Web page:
The decision to seek help for your child can be difficult and painful. You may know that your child has a problem with emotions or behavior. However, many parents refuse to look honestly at what their child is doing. They minimize their child's behavior or deny that there is a problem.
These parents may be making excuses for their child, blaming the school, teachers, family, friends, or society.
They may be covering up for their child, lying for their child, and "fixing" any problems the child is in.
They may be giving in to their child's demands and compromising their own values just to keep the peace.
They may feel that their child's rebelliousness is just a normal part of adolescence.
As their child's behavior continues to spiral downward, there will come a time when they realize that their child's behavior is not getting better. Hopefully, the decision on how best to intervene will still be in the hands of the parents and not with the juvenile justice system. Hopefully, the child will have not taken self-destruction to the extreme.
Even when parents know they must do something to save their child's life, it is difficult. Parents and other family members often do not agree on what is best to do. Siblings, affected by the tension-filled home, may become withdrawn or also act out, and parents feel torn in all directions.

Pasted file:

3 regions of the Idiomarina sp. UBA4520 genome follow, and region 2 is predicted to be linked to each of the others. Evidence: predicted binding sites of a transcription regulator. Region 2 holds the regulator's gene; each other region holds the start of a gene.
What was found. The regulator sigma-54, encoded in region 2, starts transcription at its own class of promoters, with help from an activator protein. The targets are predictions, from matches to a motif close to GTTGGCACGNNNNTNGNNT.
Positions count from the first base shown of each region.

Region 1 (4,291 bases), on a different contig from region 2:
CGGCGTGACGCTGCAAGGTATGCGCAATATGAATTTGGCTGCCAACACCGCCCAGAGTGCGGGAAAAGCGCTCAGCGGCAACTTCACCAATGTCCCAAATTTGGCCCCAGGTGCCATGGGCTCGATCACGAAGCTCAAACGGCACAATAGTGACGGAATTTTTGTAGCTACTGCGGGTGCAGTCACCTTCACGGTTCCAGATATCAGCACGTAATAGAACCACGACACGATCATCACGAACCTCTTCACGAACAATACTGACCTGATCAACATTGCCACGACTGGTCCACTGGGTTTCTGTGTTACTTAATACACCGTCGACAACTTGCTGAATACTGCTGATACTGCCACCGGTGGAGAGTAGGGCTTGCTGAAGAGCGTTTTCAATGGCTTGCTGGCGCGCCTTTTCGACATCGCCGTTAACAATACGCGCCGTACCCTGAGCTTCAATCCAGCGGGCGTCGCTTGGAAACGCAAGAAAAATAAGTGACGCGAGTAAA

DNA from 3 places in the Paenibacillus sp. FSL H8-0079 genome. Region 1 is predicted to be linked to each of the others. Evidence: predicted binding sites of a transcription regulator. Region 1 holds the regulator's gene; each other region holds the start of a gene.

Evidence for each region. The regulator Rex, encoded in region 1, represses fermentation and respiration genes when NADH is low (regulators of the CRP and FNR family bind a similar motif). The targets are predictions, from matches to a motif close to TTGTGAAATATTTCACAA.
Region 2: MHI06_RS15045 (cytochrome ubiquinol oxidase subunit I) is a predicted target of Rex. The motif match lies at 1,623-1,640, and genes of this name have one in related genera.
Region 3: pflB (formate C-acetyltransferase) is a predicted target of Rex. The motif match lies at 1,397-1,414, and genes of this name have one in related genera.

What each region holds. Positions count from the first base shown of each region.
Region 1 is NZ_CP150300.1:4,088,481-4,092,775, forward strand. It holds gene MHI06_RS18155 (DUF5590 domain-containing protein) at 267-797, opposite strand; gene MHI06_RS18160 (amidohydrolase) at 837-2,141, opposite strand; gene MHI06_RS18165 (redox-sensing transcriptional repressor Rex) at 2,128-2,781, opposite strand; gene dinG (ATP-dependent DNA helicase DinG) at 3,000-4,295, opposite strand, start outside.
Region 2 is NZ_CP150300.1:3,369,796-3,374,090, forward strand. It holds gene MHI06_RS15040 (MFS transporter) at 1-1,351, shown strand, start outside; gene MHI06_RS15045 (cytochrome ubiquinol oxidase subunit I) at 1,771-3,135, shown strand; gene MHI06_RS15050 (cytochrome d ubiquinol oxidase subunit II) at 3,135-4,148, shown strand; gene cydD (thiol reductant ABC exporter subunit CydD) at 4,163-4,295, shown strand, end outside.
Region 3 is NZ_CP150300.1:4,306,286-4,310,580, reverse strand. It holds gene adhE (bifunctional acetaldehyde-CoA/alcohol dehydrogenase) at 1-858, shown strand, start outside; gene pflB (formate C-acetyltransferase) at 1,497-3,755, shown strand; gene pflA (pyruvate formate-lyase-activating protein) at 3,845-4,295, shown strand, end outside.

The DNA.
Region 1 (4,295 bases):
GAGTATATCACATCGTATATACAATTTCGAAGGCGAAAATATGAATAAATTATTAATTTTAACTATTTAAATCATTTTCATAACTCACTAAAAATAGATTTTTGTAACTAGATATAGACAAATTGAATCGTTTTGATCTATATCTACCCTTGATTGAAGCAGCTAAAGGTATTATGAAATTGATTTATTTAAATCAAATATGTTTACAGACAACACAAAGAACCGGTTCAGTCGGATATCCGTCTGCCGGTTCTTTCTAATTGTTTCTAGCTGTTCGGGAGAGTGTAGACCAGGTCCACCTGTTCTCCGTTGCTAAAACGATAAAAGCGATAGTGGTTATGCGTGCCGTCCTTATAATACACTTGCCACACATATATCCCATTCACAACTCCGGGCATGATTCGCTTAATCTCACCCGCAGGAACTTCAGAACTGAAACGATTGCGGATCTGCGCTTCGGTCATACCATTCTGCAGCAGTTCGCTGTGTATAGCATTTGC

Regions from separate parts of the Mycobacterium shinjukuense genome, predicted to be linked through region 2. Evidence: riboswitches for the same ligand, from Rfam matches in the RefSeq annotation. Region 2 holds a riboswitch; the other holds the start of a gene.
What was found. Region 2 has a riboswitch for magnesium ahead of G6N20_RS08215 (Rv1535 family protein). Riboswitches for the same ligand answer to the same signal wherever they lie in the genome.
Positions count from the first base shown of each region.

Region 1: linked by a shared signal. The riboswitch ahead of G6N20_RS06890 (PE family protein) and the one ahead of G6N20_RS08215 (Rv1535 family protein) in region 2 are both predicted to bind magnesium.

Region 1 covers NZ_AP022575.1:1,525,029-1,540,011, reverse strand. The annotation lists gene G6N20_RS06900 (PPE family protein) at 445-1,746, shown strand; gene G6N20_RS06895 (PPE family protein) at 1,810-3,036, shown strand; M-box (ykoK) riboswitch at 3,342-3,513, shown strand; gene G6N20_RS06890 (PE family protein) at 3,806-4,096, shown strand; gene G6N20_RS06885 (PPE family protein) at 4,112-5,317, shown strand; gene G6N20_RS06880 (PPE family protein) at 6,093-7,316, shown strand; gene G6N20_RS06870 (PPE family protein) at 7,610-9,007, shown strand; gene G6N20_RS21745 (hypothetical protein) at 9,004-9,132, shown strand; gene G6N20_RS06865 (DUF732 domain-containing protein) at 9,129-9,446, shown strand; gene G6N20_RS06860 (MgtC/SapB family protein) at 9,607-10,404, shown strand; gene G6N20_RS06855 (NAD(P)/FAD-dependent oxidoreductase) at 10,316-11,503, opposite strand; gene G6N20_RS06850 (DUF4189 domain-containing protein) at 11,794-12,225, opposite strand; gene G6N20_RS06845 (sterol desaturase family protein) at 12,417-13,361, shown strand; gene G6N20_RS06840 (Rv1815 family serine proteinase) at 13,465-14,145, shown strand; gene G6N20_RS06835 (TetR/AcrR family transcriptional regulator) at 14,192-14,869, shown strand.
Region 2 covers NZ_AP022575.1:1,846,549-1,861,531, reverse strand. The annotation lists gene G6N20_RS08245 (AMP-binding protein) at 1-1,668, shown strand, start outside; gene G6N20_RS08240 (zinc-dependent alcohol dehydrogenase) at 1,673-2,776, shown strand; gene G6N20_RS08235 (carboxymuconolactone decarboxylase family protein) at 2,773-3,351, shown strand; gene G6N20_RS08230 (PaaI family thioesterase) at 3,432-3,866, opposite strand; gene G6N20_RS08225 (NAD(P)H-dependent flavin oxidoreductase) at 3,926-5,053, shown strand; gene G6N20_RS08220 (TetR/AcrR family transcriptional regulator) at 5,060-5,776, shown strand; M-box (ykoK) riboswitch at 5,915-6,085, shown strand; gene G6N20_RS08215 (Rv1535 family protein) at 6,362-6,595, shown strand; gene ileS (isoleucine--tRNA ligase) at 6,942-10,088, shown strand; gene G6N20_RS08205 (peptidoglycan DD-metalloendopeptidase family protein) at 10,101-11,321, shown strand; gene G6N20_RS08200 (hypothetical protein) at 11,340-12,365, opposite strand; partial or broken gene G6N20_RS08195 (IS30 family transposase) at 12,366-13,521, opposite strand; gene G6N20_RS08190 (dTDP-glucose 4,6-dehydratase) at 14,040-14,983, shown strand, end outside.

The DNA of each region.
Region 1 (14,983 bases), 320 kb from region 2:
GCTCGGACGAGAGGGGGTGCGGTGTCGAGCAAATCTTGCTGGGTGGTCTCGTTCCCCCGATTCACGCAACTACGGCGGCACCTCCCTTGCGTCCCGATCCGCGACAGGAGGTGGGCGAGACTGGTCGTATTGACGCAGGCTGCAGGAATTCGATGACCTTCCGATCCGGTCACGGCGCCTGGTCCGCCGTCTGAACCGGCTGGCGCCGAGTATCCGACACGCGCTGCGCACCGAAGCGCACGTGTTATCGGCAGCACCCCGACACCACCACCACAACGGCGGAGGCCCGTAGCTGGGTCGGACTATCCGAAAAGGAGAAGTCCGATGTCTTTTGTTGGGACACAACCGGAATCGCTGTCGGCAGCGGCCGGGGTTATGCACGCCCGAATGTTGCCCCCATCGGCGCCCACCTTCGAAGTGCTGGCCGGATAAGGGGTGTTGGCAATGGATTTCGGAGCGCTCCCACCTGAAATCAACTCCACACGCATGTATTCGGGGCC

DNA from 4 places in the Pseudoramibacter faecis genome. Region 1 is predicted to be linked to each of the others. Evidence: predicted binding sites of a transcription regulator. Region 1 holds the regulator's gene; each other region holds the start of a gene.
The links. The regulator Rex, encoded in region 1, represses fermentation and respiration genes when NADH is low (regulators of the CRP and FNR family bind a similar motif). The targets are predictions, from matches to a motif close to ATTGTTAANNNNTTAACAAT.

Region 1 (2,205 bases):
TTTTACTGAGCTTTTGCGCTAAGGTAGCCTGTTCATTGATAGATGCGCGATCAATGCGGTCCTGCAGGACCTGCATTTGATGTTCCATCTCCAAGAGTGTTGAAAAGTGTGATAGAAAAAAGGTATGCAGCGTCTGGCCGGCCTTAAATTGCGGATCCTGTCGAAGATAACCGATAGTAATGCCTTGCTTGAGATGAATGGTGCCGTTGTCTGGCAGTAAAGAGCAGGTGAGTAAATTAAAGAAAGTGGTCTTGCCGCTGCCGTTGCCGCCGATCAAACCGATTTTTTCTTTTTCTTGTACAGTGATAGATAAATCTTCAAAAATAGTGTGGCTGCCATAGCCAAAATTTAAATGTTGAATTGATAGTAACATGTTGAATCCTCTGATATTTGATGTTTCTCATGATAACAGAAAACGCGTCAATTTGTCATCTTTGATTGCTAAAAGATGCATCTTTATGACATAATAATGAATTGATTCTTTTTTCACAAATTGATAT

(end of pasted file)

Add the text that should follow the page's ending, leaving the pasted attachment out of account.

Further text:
Sometimes there are guilty feelings for family situations, such as separation, divorce, or past family issues.
Parents may also feel isolated, without support from friends or family, and think they have the only family whose child is making poor and life-threatening decisions. It is difficult and lonely to parent an angry and manipulative child. Family and friends do not seem to understand this, and parents often conceal the extent of their problems from others.
Even when parents attempt to connect with their child through open and honest communication, the child shuts them out.
There may have been meetings with the child's teachers and other educational professionals. There may have been consultations with doctors, ministers or rabbis, or other respected adults, but their counsel brought no resolve.
Parents may have taken their child for psychiatric evaluation or for counseling and therapy, but the child would not cooperate and resisted this help.
The situation may seem hopeless but we want you to know that you can help your child and heal your family.
The first step is to take an honest look at your child's behavior. Then, listen to professionals who have experience working with youth, become informed of your child's issues, be involved by following through on professional advice and treatment plans, and build a support system from family, friends, and self-help groups.